Five Trends Shaping Our Emerging Markets Equity Portfolios
So far this year, the backdrop for emerging market (EM) assets has changed from supportive to challenging as a stimulus-driven recovery is forcing investors to re-think positioning and re-price assets that benefit from growth and reflation. One key difference for emerging markets now is the notion that the US economy is poised to take over the lead role in the global recovery; US monetary and fiscal policy are set to remain expansionary this year and next, while China monetary and fiscal policy will remain more restrained.
Stronger US economic growth, as well as higher inflation relative to the rest of the world, put upward pressure on US interest rates and the US dollar. This tightens dollar funding costs, forcing EM rates higher and pressuring EM currencies lower. We do not expect a repeat of 2013’s “taper tantrum” across EM countries broadly; however, policy credibility will be a key differentiating factor across EM countries. There are still investment opportunities to uncover in EM equities, though the current challenges serve as a reminder of the risks. As we look forward to the coming weeks and months, here are our thoughts about five topical issues that are shaping our current EM equities portfolios.
1. Economic Growth Beyond the Stimulus Driven Recovery Will Vary Substantially by Country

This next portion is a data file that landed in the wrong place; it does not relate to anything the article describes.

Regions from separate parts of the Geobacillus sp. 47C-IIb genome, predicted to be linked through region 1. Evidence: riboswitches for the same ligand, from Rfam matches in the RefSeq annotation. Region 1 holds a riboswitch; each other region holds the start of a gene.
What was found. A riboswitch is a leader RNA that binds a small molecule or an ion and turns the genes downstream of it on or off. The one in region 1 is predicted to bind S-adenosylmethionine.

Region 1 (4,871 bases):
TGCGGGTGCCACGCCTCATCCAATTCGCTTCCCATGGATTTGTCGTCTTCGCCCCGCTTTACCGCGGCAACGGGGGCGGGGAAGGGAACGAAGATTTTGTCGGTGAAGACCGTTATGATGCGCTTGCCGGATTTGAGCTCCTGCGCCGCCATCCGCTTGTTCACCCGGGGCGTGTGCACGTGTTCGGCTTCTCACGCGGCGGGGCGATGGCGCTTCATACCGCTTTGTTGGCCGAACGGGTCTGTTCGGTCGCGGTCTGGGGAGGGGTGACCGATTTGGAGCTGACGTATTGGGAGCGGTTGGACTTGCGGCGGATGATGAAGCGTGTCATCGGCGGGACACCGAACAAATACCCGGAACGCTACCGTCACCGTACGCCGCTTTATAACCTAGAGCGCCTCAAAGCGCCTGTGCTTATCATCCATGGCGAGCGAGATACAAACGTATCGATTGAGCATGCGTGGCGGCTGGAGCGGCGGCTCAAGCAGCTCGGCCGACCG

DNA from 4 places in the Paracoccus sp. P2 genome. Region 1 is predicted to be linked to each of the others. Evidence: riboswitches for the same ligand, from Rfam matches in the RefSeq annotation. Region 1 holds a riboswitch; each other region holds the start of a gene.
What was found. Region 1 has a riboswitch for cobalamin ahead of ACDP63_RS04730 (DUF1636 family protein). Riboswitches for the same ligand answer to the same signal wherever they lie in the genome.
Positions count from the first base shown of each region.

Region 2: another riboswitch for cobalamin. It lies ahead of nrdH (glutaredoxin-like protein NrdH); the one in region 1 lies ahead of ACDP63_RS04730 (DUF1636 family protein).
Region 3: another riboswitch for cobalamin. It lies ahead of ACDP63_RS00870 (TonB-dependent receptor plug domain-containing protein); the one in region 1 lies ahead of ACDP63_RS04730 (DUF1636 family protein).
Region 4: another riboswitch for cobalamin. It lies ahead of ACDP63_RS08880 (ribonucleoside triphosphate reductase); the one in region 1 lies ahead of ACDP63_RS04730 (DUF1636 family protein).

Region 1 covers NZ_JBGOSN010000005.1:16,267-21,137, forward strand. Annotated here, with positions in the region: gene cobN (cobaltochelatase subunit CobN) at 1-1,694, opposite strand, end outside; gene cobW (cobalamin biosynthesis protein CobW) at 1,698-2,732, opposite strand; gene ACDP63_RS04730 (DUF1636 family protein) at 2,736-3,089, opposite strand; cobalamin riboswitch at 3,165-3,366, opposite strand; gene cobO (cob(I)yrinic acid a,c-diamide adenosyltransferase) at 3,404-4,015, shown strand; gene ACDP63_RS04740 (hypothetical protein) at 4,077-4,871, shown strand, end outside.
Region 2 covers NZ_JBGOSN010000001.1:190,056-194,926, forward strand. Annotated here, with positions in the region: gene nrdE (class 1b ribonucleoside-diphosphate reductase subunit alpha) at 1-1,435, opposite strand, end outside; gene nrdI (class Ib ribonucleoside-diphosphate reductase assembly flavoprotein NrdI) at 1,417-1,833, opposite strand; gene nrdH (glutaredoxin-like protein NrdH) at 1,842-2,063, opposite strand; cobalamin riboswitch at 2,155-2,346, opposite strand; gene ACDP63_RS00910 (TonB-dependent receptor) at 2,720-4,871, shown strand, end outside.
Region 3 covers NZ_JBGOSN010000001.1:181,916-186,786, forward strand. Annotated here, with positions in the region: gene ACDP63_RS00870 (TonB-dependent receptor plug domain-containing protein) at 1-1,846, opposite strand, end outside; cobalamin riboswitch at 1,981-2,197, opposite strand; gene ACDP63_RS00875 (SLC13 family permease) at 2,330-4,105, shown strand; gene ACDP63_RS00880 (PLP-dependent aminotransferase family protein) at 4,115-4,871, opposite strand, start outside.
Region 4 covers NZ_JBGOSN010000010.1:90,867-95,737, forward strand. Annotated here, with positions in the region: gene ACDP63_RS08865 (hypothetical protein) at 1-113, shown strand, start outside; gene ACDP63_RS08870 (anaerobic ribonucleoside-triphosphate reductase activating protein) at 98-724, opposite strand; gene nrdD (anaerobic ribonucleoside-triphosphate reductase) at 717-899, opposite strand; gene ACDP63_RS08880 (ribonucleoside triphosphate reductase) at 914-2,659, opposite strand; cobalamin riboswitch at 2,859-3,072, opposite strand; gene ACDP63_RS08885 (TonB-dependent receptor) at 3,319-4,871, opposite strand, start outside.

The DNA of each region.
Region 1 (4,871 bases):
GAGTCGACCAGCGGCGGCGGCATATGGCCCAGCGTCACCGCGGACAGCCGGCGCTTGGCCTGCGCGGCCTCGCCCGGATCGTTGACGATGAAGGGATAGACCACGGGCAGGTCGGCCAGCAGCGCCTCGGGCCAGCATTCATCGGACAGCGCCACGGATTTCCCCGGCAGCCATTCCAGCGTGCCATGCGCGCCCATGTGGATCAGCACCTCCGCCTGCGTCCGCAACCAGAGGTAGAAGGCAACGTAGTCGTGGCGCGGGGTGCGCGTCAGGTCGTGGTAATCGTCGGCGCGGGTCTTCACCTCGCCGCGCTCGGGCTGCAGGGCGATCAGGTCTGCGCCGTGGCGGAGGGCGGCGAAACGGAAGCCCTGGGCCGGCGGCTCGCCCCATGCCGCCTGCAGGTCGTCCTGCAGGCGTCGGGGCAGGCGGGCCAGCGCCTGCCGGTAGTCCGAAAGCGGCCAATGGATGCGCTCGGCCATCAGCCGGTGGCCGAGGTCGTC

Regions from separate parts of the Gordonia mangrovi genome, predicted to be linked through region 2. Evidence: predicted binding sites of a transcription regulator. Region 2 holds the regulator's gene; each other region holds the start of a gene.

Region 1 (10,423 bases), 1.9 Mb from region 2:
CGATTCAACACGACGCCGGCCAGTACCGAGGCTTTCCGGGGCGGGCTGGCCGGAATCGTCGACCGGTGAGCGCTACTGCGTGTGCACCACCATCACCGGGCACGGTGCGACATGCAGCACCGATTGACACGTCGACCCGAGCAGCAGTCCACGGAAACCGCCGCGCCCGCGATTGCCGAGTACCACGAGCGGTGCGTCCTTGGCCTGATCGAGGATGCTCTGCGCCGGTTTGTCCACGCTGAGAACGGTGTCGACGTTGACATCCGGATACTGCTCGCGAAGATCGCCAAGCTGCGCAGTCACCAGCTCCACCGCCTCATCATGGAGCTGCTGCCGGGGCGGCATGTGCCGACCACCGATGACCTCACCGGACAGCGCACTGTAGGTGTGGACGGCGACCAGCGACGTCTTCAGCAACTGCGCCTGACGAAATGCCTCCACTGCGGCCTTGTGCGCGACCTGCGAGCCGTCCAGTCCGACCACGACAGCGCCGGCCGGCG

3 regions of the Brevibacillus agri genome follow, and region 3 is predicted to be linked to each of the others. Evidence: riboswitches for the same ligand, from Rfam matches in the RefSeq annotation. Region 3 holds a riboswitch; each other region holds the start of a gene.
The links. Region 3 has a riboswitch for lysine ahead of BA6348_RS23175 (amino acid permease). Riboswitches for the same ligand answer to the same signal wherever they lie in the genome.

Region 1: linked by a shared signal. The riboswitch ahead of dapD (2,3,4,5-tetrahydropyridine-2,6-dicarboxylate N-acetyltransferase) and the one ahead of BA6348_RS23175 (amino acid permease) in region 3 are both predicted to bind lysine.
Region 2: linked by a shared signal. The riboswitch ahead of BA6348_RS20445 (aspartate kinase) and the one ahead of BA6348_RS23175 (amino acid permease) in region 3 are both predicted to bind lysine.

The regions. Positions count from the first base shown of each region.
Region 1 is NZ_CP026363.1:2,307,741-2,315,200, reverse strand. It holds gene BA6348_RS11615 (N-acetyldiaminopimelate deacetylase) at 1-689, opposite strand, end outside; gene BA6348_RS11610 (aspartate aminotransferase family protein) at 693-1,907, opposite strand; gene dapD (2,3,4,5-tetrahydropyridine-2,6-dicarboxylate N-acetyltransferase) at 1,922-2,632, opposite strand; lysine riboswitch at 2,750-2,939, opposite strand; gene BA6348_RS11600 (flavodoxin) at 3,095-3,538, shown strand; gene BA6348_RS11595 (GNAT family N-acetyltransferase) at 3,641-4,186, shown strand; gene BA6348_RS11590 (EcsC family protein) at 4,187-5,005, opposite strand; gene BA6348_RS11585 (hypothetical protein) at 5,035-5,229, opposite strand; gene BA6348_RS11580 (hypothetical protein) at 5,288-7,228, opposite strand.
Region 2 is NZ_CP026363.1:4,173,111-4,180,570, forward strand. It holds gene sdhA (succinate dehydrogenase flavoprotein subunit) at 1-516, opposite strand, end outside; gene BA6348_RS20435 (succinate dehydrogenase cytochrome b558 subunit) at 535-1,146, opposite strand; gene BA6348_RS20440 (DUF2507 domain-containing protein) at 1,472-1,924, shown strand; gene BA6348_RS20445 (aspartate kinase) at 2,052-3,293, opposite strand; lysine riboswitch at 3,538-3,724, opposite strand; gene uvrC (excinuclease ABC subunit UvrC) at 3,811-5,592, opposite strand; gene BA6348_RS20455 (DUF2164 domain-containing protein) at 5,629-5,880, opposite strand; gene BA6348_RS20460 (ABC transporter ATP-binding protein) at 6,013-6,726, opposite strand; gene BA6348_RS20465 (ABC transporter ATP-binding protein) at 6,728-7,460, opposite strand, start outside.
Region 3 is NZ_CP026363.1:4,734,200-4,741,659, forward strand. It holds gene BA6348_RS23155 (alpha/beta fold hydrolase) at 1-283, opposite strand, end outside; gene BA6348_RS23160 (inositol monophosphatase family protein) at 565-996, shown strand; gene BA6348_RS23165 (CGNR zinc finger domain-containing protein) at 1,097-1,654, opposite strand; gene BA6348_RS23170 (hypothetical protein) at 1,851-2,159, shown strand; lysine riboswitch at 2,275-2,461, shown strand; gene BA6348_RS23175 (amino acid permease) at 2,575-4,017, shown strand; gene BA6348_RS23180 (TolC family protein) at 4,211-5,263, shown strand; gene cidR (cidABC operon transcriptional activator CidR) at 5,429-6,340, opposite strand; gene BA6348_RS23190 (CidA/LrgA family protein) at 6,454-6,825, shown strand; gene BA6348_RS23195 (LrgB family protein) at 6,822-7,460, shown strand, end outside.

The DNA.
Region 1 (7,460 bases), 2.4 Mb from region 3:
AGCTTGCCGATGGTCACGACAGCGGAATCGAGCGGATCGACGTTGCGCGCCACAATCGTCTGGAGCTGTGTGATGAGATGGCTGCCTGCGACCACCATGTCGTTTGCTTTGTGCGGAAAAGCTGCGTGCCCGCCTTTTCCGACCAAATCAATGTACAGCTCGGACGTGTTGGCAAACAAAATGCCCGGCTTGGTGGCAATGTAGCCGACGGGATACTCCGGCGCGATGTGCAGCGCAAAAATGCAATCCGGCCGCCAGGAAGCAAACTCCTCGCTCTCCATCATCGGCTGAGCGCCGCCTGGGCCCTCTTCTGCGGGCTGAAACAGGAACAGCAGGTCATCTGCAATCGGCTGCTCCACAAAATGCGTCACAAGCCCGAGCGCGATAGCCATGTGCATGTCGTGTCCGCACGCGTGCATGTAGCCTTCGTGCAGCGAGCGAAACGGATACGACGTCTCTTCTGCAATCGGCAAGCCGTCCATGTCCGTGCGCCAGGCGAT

Last year’s COVID-driven economic crisis prompted significant monetary and fiscal policy responses from both developed and emerging market countries. In turn, many countries experienced some of the fastest “V-shaped” recoveries in history. Despite all this, some countries will struggle to deliver economic growth in 2021 that puts them much above 2019 levels. Expectations of a strong, synchronized global recovery are fading in the face of new COVID waves, slower-than-hoped-for vaccine roll-outs, and divergences in economic policies and growth expectations, especially between the US and China.
Ultra-expansionary monetary and fiscal policy in the US differs from a more restrained policy in China, fueling expectations for stronger US growth relative to China. (See Figure 1a.) Rising global economic growth and trade are positive for EM countries; however, as the US moves into the lead relative to China and the rest of the world, the potential for higher US rates and a stronger US dollar will create a headwind for many EM countries. (See Figure 1b.)